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15 January 20245 minute read

Navigating the Change in Control process: Top tips from the PRA and FCA new guidance

The FCA and PRA are consulting on proposals to replace EU guidelines on the prudential assessment of acquisitions and increases of qualifying holdings in the financial sector (3L3 Guidelines) – the UK equivalent of change in control assessments under section 178 of FSMA. The consultation closes on Friday 23 February 2024.

Persons who acquire or increase control in a UK authorised firm need to obtain pre-approval from the PRA and/or the FCA before they can complete the acquisition. ‘Control’ means shares or voting rights in the UK authorised person or their parent that crosses specified thresholds (there are different thresholds for different types of firms) or otherwise gives the acquirer “significant influence” over the management of the UK authorised firm. Failure to obtain pre-approval is a criminal offence and the regulators can apply to the court to force an unwinding of the transaction. This impacts completion timing – putting together a submission can be a time-consuming process and the regulators have 60 working days to assess the notification for approval from receipt of a complete application (plus any ‘stop-the clock’ additional time’).

The proposed guidance is primarily relevant to persons who are seeking to acquire a UK authorised firm, existing shareholders of a UK authorised firm who may be considering restructuring or increasing shareholdings or seeking additional to have additional rights or influence over a UK authorised firm.

The proposed guidance largely replicates 3L3 Guidelines and the PRA and FCA’s existing guidance, but includes additional guidance which has been re-worded to reflect the UK approach. The regulators have also added guidance on when they would impose a condition to an approval to reflect the new power given to them under FSMA 2023.


Top 10 Tips from the New Guidance
  1. Examples of what amounts to “significant influence” which the regulators say are based on real-world UK examples. These include: the ability to direct or influence decisions made by the board, despite not being a member of the board; making recommendations to the board of the authorised firm which are “almost always” followed, as demonstrated by board minutes; and the existence of veto rights over material matters in relation to the running of the authorised firm such as changes to the business plan.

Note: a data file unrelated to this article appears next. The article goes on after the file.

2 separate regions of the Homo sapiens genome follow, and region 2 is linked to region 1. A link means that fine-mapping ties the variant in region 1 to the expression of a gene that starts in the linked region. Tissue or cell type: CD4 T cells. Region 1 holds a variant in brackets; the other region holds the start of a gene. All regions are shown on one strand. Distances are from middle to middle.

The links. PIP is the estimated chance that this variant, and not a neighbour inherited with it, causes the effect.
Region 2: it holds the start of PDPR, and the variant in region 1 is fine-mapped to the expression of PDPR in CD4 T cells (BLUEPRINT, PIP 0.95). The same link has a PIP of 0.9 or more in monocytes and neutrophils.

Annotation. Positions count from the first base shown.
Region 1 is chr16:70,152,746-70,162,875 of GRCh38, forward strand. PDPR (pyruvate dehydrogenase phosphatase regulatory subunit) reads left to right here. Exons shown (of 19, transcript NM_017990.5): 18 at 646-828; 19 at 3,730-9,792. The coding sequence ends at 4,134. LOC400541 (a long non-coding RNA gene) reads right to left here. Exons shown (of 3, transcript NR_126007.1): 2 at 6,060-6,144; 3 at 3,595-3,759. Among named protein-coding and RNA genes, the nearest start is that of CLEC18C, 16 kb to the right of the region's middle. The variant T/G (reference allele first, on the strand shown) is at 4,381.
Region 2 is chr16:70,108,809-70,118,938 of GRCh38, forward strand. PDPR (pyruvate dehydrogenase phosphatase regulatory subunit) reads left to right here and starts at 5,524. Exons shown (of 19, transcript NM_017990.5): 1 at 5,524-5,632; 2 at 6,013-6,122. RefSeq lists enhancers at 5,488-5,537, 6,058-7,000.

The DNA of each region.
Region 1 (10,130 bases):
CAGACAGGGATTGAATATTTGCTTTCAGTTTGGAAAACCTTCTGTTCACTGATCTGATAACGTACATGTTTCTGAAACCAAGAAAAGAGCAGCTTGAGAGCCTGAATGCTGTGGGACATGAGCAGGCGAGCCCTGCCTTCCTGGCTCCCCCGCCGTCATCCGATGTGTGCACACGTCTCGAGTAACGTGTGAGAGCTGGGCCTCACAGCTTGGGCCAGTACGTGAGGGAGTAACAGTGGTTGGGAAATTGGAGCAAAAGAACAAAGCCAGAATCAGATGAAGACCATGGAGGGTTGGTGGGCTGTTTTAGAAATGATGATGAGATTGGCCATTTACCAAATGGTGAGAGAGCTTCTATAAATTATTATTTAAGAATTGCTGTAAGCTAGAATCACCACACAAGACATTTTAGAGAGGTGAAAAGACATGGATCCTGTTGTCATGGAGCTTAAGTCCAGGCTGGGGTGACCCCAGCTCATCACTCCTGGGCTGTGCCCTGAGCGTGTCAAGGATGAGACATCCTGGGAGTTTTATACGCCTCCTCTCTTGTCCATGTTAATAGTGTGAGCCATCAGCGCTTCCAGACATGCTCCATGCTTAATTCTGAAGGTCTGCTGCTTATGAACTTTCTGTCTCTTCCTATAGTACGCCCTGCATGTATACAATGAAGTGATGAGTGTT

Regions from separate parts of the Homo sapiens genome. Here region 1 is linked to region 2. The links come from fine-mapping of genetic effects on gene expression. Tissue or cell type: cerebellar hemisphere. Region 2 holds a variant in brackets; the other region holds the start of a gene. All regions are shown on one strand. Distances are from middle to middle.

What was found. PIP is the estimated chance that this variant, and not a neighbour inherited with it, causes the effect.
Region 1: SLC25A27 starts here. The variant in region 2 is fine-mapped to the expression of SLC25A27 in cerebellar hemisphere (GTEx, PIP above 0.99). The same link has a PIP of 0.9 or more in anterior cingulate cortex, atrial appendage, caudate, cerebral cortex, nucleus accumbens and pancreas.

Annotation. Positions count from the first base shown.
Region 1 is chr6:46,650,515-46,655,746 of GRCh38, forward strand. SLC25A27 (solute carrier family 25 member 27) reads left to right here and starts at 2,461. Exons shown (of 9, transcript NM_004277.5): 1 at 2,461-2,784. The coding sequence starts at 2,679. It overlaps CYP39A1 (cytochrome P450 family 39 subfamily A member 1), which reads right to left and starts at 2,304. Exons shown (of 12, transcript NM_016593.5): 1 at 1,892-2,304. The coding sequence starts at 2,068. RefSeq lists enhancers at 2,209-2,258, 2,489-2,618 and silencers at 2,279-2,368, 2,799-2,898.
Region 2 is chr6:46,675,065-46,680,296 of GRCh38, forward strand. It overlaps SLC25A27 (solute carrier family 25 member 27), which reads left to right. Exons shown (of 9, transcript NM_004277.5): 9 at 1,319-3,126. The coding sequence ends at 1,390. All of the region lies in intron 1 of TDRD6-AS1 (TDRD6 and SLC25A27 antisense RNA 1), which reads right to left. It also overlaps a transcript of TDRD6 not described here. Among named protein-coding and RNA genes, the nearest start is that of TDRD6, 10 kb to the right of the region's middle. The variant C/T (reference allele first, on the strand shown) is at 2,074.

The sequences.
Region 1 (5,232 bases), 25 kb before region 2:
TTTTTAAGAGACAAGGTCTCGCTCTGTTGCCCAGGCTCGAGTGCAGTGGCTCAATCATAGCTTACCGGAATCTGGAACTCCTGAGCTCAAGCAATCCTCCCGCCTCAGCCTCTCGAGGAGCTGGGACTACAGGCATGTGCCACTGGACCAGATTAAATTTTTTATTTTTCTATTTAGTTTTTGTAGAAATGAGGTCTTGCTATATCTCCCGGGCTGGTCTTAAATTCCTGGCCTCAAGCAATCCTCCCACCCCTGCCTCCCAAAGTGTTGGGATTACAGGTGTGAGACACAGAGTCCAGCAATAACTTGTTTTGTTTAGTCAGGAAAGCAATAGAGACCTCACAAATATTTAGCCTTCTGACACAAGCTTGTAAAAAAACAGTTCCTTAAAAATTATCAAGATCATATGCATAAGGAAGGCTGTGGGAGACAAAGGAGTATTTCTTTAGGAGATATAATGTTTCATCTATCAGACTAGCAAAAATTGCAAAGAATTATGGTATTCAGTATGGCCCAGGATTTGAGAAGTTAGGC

2. Guidance that the regulators will likely consider family members, those with close relationships, or those controlled by a common parent undertaking to be ‘acting in concert’ and therefore their shares/voting rights will likely need to be aggregated to determine the level of control held.
  3. A renewed focus on early engagement prior to submission. While early engagement with the PRA is usual; it is less so with the FCA.
  4. Clarification that groups who make several acquisitions over a 12-month period (for example, Private Equity firms) are encouraged to discuss information requirements with the FCA prior to formal submission.
  5. Expectation that any linked SMCR applications (approvals for new directors or senior managers of the UK authorised firm) to be submitted at the same time, or shortly after, the change in control notification, where possible.
  6. Guidance on the additional information they may require in different types of ‘complex cases’. For example, where the acquirer proposes to make material changes to the authorised firm’s business plan, governance arrangements or capital/liquidity position (a ‘transformative change in control’), the FCA may require additional information on the cost-benefit analysis undertaken to understand the rationale for the acquisition vs another regulatory application route.
  7. The proposed guidance on approach to determining ‘completeness’ which triggers the 60 working day assessment period, broadly reflects the regulators’ current approach. However, the FCA has, interestingly, added guidance that information provided as part of the notification may still subsequently be assessed to be incomplete, especially if any new information comes to light or there are amendments to the specifics of the proposed acquisition.
  8. Where the assessment of the reputation of the proposed controller indicates risks, the regulators may seek to mitigate those risks by imposing conditions; but may be asked to reconsider whether the contemplated proposed transaction remains appropriate. The regulators may also use conditions where there are outstanding matters, e.g., outstanding proceedings against a proposed controller.
  9. Clarification that when assessing the financial soundness of the proposed controller, they may consider the likely influence and nature of the proposed controller (e.g., strategic investor v. private equity fund) and their capacity to provide further capital to the UK authorised firm in the short to medium term.
  10. The regulators will object to the acquisition where there are reasonable grounds to suspect that money laundering or terrorist financing is being or has been committed or attempted or where the risk of such activity could increase.

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